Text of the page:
Flashes of Light and Loud Noise This may not bother many viewers, however, some youth that have been through trauma and are more sensitive to sensory stimuli may be triggered by the intense flashing lights of a club scene shown throughout the film as well as the intense gunfire and explosions in other scenes. There are also sequences of very loud noise in battles that could potentially trigger youth with such sensitivities and caregivers of such youth should proceed with extreme caution, especially with youth with history of epilepsy or other such health considerations.
Intense Depictions of Mental Illness and Depression Throughout the film, as in many films, there are discussions of Arkham Hospital (funded for holding and treating both mental health crisis cases and criminally insane villains Batman faces) and intense depictions of mental health crises. The Riddler throughout the film is shown as unstable and to be somewhat disassociated from reality. He is also shown being held in Arkham’s jail-like facility with a character hinted at being the future Joker. Martha Wayne’s mental health history is also discussed as a part of some intense corruption schemes and Bruce is certainly not the picture of mental health either. While a lot of these pieces make for good Hollywood plot points, such harsh depictions (especially when a mental health crisis is weaponized by other characters) can be harmful for youth that are sorting through their own trauma and mental health challenges.
Who was your favorite character? Why is that? Caregiver Note: While this question will appear to be “fluff”, this is a good way to start discussing hard topics. Just jumping into hard questions is often difficult for most adults, let alone youth that struggle with interpersonal relationships and trusting adults. Allow your youth to discuss characters they appreciate and why to gain insight into where your youth may be emotionally and mentally with associating with such characters. I don’t advise this as clinical advice, but if you talk more about the movie this may help you make other connections later as a caregiver.
Why is Bruce so invested in his life as Batman? Why is he alone so much? Caregiver Note: While Bruce Wayne may have many privileges and advantages Edward and Selina lacked in their rough upbringings this does not negate the impact loss has taken on Bruce’s ability to build healthy interpersonal relationships. He instead becomes focused on vengeance to avoid the need for connection to others as he reveals later he is intensely afraid of losing someone else he cares for. This is very similar to the need to create emotional distance from others seen in children from traumatic backgrounds such as being in foster or adoptive care. While human relationship is the key to healing this can be seen as a precursor to danger and hurt to a child that has suffered intense loss. The need to isolate is further encouraged for youth from hard places because this has often helped them to survive to this point. However, youth will need to learn like Bruce that this will further hinder their ability to thrive later after the crises abate.
Which relationships are ones that can help Bruce heal and move forward? How do they each help him? Caregiver Note: Youth need healthy, positive adult support. This includes even in young adulthood. Humans are social creatures that grow and develop in the context of relationships. Alfred is of course a key player in healing relationships for Bruce. He is older, kinder, and a lot wiser than young Bruce due to having the time and space to work through many of his own traumas. Alfred shows the ability to not take Bruce’s outbursts personally and continually offers unconditional love and support for Bruce while waiting patiently for Bruce to return positive communication and relationship investment. James Gordon also embodies a healthy relationship in some respects as well. Gordon frequently represents the leadership Gotham needs to rise out of the corruption and scandal of the past and is often depicted as a positive moral influence for Batman as he works through his own personal demons throughout this film and other Batman media. Youth may bring up Bruce’s peer and love-interest Selena Kyle at this point. While Selena could also be potentially a healthy relationship as well the romantic tension between the two could cloud good judgment in terms of a peer relationship at this phase of them both working through trauma. Selena and Bruce are good for one another in that they provide different perspectives for one another and challenge each other. However, since both are young and working through hard traumas without having other buffering relationships this could potentially become toxic for both parties.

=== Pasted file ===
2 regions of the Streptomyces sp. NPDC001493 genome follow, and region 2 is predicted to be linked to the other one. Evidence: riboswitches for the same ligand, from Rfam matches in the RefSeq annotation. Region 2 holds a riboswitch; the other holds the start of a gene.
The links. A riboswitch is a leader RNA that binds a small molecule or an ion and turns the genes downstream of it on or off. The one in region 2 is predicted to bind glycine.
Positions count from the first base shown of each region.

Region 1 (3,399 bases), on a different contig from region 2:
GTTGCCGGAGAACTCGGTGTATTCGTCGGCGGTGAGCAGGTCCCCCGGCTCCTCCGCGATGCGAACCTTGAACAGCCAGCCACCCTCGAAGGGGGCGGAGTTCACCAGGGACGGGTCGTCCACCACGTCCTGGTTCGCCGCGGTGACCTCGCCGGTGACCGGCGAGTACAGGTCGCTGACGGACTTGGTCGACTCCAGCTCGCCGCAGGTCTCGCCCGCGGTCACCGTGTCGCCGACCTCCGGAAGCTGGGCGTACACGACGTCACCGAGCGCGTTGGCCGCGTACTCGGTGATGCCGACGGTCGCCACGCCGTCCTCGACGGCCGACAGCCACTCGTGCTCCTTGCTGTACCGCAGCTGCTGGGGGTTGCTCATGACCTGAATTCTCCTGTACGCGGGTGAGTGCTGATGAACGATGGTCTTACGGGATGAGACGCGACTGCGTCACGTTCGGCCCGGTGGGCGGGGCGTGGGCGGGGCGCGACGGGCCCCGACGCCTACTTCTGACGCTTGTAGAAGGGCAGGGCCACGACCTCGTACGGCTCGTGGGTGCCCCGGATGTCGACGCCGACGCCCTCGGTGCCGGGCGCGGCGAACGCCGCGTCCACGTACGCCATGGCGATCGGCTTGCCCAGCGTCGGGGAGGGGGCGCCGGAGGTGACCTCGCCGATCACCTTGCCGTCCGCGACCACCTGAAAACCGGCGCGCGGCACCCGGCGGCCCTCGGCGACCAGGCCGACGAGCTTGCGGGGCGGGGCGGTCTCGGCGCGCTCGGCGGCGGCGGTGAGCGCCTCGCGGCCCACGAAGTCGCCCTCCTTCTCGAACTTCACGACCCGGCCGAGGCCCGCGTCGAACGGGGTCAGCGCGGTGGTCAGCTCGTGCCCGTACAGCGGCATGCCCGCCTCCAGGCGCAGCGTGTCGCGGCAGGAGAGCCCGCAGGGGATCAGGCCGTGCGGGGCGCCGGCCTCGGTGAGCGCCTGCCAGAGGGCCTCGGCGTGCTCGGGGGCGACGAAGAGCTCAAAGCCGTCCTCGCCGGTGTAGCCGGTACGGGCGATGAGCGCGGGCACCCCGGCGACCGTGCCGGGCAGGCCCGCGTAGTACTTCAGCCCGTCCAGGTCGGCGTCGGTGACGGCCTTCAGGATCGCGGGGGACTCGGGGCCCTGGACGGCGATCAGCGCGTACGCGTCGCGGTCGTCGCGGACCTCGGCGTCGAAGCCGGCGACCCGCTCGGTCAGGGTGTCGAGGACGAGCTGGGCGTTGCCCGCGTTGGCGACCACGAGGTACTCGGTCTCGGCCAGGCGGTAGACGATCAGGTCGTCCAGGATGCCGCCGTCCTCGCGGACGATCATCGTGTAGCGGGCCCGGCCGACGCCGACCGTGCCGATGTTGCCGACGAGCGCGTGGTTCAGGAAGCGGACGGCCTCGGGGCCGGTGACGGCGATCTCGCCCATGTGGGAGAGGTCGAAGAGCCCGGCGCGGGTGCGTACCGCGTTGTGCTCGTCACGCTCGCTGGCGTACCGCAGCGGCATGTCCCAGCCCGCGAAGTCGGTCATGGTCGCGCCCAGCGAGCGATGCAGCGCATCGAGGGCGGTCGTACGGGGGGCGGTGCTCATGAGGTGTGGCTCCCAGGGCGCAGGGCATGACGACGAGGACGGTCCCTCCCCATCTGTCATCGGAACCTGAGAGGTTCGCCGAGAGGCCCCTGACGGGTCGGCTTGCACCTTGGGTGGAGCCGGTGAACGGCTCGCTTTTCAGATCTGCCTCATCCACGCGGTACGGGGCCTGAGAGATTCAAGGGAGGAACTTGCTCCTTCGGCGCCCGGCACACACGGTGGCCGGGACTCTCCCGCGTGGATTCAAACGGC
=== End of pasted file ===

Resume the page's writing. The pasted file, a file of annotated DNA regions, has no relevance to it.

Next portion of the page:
Who are the Alfreds and Gordons in your life? How are they good mentors and supporters for you? Caregiver Note: While it is great to identify a couple of safe supports for Bruce we need to also help your youth learn how to apply these supports in real life. This is an important skill that youth miss out on while enduring trauma and surviving hard places. Help your youth connect the healthier aspects of these characters in identifying positive supports in teachers, coaches, and other supportive adults in their lives.